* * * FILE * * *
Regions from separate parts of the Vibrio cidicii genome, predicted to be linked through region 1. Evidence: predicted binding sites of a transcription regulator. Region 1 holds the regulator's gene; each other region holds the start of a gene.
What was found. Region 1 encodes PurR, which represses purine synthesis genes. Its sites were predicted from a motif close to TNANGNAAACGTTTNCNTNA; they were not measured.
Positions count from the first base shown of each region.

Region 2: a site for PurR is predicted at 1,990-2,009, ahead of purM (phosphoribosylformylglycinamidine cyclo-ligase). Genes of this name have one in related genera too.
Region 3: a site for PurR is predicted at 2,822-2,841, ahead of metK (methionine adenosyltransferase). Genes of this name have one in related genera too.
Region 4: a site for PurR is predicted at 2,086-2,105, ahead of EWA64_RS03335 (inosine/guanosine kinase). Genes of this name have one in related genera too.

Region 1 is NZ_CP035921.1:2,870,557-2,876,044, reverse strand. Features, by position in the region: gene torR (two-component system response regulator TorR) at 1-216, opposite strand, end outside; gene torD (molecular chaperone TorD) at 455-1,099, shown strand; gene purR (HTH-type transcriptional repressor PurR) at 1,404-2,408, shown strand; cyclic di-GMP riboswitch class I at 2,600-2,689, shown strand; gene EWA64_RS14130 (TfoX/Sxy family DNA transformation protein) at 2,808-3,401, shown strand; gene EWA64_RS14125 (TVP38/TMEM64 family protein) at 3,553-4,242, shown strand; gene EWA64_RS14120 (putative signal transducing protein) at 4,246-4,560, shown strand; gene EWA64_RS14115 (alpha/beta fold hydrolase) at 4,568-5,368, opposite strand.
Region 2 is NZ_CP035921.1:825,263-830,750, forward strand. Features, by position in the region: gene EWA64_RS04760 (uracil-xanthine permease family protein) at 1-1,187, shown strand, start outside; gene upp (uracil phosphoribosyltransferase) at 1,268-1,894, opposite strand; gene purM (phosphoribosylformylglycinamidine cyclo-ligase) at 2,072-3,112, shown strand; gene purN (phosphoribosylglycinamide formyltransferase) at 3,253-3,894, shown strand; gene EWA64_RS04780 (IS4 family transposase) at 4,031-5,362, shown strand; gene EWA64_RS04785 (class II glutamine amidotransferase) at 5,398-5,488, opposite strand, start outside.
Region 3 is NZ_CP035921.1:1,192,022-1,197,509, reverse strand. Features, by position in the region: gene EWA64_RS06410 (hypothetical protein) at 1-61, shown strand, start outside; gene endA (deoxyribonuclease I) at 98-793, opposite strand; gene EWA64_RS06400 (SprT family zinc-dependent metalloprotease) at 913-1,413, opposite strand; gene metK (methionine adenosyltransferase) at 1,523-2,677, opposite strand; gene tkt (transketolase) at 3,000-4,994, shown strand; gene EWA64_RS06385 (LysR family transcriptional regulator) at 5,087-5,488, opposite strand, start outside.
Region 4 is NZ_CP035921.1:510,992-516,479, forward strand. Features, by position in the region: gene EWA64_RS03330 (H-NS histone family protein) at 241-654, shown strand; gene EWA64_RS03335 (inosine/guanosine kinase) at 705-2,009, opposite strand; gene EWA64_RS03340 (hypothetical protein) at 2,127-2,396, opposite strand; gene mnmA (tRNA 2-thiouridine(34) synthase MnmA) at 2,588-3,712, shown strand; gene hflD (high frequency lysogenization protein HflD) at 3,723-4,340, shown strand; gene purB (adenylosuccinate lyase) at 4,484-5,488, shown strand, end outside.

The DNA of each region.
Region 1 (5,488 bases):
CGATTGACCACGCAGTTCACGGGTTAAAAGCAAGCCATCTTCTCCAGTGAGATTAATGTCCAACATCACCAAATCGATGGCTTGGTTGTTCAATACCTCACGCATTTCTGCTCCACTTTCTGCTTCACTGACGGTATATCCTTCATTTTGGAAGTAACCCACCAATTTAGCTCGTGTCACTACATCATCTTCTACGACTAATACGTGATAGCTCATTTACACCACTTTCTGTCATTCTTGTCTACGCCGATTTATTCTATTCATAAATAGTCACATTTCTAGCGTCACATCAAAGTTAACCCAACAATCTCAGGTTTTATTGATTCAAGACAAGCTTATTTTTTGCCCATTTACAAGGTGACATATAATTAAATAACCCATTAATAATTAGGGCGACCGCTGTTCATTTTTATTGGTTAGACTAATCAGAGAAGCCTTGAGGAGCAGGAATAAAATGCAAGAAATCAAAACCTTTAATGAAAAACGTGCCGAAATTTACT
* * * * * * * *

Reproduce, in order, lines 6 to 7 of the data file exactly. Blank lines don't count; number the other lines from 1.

Region 4: a site for PurR is predicted at 2,086-2,105, ahead of EWA64_RS03335 (inosine/guanosine kinase). Genes of this name have one in related genera too.

Region 1 is NZ_CP035921.1:2,870,557-2,876,044, reverse strand. Features, by position in the region: gene torR (two-component system response regulator TorR) at 1-216, opposite strand, end outside; gene torD (molecular chaperone TorD) at 455-1,099, shown strand; gene purR (HTH-type transcriptional repressor PurR) at 1,404-2,408, shown strand; cyclic di-GMP riboswitch class I at 2,600-2,689, shown strand; gene EWA64_RS14130 (TfoX/Sxy family DNA transformation protein) at 2,808-3,401, shown strand; gene EWA64_RS14125 (TVP38/TMEM64 family protein) at 3,553-4,242, shown strand; gene EWA64_RS14120 (putative signal transducing protein) at 4,246-4,560, shown strand; gene EWA64_RS14115 (alpha/beta fold hydrolase) at 4,568-5,368, opposite strand.